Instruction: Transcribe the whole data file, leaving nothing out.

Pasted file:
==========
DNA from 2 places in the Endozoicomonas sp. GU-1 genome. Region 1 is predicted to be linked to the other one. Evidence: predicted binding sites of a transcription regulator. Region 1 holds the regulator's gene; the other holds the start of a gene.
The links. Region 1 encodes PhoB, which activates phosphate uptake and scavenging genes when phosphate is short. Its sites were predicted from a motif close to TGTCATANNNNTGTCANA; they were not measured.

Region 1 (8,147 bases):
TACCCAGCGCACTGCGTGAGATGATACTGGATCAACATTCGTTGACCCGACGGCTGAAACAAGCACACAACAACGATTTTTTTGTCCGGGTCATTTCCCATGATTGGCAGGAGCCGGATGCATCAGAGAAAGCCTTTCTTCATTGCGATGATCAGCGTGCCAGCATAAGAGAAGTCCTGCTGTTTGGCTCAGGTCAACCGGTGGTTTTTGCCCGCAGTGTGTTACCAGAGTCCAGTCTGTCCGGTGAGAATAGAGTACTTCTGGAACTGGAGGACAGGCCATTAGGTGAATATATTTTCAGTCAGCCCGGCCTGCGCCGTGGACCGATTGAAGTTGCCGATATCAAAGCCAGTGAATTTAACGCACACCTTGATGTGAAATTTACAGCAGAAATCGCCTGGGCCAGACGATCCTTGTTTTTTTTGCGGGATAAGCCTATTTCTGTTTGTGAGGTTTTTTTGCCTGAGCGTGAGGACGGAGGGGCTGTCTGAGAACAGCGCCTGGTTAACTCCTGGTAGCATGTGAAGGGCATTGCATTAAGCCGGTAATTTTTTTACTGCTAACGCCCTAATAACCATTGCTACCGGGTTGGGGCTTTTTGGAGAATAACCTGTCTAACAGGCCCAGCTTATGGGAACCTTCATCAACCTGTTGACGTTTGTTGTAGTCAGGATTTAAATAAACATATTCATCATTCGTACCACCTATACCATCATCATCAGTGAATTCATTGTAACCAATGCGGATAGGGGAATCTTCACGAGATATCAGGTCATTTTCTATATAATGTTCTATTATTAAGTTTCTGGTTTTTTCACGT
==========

DNA from 2 places in the Endozoicomonas sp. GU-1 genome. Region 1 is predicted to be linked to the other one. Evidence: predicted binding sites of a transcription regulator. Region 1 holds the regulator's gene; the other holds the start of a gene.
The links. Region 1 encodes PhoB, which activates phosphate uptake and scavenging genes when phosphate is short. Its sites were predicted from a motif close to TGTCATANNNNTGTCANA; they were not measured.

Region 1 (8,147 bases):
TACCCAGCGCACTGCGTGAGATGATACTGGATCAACATTCGTTGACCCGACGGCTGAAACAAGCACACAACAACGATTTTTTTGTCCGGGTCATTTCCCATGATTGGCAGGAGCCGGATGCATCAGAGAAAGCCTTTCTTCATTGCGATGATCAGCGTGCCAGCATAAGAGAAGTCCTGCTGTTTGGCTCAGGTCAACCGGTGGTTTTTGCCCGCAGTGTGTTACCAGAGTCCAGTCTGTCCGGTGAGAATAGAGTACTTCTGGAACTGGAGGACAGGCCATTAGGTGAATATATTTTCAGTCAGCCCGGCCTGCGCCGTGGACCGATTGAAGTTGCCGATATCAAAGCCAGTGAATTTAACGCACACCTTGATGTGAAATTTACAGCAGAAATCGCCTGGGCCAGACGATCCTTGTTTTTTTTGCGGGATAAGCCTATTTCTGTTTGTGAGGTTTTTTTGCCTGAGCGTGAGGACGGAGGGGCTGTCTGAGAACAGCGCCTGGTTAACTCCTGGTAGCATGTGAAGGGCATTGCATTAAGCCGGTAATTTTTTTACTGCTAACGCCCTAATAACCATTGCTACCGGGTTGGGGCTTTTTGGAGAATAACCTGTCTAACAGGCCCAGCTTATGGGAACCTTCATCAACCTGTTGACGTTTGTTGTAGTCAGGATTTAAATAAACATATTCATCATTCGTACCACCTATACCATCATCATCAGTGAATTCATTGTAACCAATGCGGATAGGGGAATCTTCACGAGATATCAGGTCATTTTCTATATAATGTTCTATTATTAAGTTTCTGGTTTTTTCACGT